Angus Fletcher
Saunders asks how and even whether human desire is opposed to "powerful thoughts," and he traces this question in a vigorously argued metacrictical study of the reception of John Donne's poetry. This approach has an immediate advantage: Donne in some measure has always resembled his critics--his intelligent readers--because his poetry marks a high point in a famed but difficult art. His lyrics, both secular and sacred, as well as desultory verse epistles and extended Anniversaries, weave metaphysical argument with intense expressions of physical sensation and sexual drive. Though by no means the earliest or latest of such "metaphysical" poetry, his love poems are the most extreme instance of this interpretive catachresis. The idea of desire-as-interpretation (and its converse) is thus inherently interesting and historically plausible. To introduce his approach, Saunders reverses the usual presumption. We usually suppose that thought is "shaped by disavowed impulses of the flesh," whereas he would invert this hierarchy, asking "to what degree those primal impulses themselves are already forms of thought, already interpretations."
Michael Schoenfeldt
Saunders is first of all an excellent close reader, but he is also an admirably lucid thinker and an enviably vigorous writer. Always engaging if occasionally exasperating, this is the edgy, exhilarating book that Donne, with all of his outrageous brilliance, deserves.
Choice - E. D. Hill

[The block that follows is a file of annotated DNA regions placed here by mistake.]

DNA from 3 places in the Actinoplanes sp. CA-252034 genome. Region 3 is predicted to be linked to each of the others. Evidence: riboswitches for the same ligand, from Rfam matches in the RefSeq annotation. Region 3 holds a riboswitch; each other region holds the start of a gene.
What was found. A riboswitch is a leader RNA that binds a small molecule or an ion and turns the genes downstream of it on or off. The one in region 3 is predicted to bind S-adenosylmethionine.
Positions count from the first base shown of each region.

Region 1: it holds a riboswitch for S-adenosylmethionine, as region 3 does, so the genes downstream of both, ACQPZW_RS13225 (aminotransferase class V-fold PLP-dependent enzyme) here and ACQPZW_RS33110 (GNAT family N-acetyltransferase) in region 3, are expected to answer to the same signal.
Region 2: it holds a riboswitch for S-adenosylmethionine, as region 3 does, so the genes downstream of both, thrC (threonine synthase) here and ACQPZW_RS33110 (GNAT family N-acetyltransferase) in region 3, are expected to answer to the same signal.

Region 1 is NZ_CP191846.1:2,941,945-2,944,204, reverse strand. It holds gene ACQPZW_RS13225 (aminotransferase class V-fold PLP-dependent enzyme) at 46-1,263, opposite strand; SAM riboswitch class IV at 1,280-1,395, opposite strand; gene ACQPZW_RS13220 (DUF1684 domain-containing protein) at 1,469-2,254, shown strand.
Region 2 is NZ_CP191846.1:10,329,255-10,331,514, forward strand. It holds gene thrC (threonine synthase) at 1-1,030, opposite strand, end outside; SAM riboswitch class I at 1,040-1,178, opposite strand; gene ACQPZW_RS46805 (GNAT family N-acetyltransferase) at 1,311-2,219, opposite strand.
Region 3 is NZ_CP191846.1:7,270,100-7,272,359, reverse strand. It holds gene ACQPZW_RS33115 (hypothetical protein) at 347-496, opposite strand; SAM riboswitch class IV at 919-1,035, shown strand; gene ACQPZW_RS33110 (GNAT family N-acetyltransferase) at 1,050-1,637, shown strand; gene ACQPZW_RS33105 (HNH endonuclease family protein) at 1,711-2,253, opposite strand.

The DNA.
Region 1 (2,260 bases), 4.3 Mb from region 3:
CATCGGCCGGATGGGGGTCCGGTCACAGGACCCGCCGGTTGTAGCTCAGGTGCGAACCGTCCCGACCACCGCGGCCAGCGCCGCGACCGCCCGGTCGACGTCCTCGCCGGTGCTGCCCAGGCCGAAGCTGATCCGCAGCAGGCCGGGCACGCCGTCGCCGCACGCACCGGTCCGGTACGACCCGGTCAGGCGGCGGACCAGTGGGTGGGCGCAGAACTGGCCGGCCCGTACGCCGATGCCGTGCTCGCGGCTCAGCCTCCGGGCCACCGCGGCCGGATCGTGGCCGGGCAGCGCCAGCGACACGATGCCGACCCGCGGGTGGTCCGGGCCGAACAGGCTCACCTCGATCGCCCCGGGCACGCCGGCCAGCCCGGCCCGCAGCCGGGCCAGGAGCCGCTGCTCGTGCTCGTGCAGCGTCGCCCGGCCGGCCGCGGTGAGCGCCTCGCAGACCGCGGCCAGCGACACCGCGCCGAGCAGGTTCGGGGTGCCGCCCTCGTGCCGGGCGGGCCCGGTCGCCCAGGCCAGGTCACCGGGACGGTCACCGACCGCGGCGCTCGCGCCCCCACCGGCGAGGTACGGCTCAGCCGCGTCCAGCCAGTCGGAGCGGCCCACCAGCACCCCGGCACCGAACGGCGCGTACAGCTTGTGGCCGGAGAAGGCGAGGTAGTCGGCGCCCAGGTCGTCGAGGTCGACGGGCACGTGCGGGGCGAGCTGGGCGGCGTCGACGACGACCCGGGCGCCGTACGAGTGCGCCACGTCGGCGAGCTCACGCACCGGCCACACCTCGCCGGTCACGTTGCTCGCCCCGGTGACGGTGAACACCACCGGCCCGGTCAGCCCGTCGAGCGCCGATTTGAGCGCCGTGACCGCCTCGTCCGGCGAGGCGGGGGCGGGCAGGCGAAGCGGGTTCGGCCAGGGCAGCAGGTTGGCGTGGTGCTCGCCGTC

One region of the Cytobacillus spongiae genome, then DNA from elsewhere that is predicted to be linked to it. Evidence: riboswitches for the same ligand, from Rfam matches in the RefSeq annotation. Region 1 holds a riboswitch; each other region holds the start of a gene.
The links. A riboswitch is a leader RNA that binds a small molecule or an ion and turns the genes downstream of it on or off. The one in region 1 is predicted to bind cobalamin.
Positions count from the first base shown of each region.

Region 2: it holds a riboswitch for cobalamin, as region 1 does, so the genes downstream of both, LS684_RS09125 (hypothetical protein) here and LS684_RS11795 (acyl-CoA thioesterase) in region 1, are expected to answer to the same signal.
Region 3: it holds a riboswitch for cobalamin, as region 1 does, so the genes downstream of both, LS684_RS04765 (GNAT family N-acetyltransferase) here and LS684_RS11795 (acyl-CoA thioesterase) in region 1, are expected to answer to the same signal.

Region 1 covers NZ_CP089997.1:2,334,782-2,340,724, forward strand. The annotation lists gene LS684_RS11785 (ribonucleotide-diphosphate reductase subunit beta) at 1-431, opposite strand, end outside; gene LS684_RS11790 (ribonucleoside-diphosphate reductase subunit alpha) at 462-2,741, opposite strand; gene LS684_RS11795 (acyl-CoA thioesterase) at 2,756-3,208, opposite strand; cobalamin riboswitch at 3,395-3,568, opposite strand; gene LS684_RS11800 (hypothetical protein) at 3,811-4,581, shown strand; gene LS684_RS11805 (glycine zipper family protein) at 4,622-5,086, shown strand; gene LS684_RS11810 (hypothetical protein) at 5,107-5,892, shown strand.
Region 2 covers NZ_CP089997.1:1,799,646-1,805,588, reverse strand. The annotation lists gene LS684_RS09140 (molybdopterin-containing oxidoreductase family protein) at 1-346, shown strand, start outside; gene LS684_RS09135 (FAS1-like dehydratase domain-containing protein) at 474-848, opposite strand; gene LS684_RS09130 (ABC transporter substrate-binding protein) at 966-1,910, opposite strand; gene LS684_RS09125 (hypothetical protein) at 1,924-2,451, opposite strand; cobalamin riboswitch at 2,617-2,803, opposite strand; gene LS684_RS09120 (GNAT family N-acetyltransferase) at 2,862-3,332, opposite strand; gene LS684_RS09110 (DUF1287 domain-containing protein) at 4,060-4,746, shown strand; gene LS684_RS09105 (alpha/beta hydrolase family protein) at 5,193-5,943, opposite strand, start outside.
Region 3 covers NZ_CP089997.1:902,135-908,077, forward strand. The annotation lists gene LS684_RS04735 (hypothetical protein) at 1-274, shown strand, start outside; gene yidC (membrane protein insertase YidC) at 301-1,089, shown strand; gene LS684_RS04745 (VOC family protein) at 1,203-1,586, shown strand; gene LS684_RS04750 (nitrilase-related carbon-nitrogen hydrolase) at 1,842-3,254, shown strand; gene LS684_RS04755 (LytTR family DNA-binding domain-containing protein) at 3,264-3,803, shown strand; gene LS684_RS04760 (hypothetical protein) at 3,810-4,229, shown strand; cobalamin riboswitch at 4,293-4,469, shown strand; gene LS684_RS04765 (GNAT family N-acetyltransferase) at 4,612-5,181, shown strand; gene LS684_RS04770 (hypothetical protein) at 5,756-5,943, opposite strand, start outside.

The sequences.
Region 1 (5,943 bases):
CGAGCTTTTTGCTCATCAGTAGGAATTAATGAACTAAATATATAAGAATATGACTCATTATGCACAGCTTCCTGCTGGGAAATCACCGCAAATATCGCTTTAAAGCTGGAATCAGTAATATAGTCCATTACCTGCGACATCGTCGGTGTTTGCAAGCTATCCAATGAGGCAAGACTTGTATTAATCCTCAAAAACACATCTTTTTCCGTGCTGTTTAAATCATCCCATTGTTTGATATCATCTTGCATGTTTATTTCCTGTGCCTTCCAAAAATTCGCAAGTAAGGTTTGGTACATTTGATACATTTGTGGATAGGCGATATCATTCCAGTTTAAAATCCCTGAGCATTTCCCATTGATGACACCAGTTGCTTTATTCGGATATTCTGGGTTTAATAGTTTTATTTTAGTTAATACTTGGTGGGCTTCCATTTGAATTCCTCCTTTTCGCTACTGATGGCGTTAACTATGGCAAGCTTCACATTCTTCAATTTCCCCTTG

[An] intelligent, often illuminating... reading of Donne's poetry... Readers... will admire the nimbleness of Saunders' critical footwork in this book and (this is key) will benefit from several excellent readings of poems by and associated with Donne. The chapter on gender in Donne merits special commendation--and the attention of any student of this greatest of lyric poets.
Choice
[An] intelligent, often illuminating... reading of Donne's poetry... Readers... will admire the nimbleness of Saunders' critical footwork in this book and (this is key) will benefit from several excellent readings of poems by and associated with Donne. The chapter on gender in Donne merits special commendation--and the attention of any student of this greatest of lyric poets.
— E. D. Hill
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Product Details

  • ISBN-13: 9780674023475
  • Publisher: Harvard University Press
  • Publication date: 1/15/2007
  • Edition description: New Edition
  • Pages: 260
  • Sales rank: 1,242,448
  • Product dimensions: 6.30 (w) x 9.30 (h) x 1.00 (d)

Meet the Author

Ben Saunders is Associate Professor of English, the University of Oregon.
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Table of Contents

Acknowledgements

Introduction: The Desire of Criticism and the Criticism of Desire (Part I)

1. Donne's "Fore-Skinne": Desire and the Seventeenth-Century Reader

2. Donne's "Frendship": Desire, Convention, and Transgression

3. Donne's "Irregularity": Desired Measures

4. Difference and Indifference: Fantasies of Gender

5. All or Nothing: The Possibility of Love

Conclusion: The Desire of Criticism and the Criticism of Desire (Part II)

Postscript: Never Donne

Notes

Index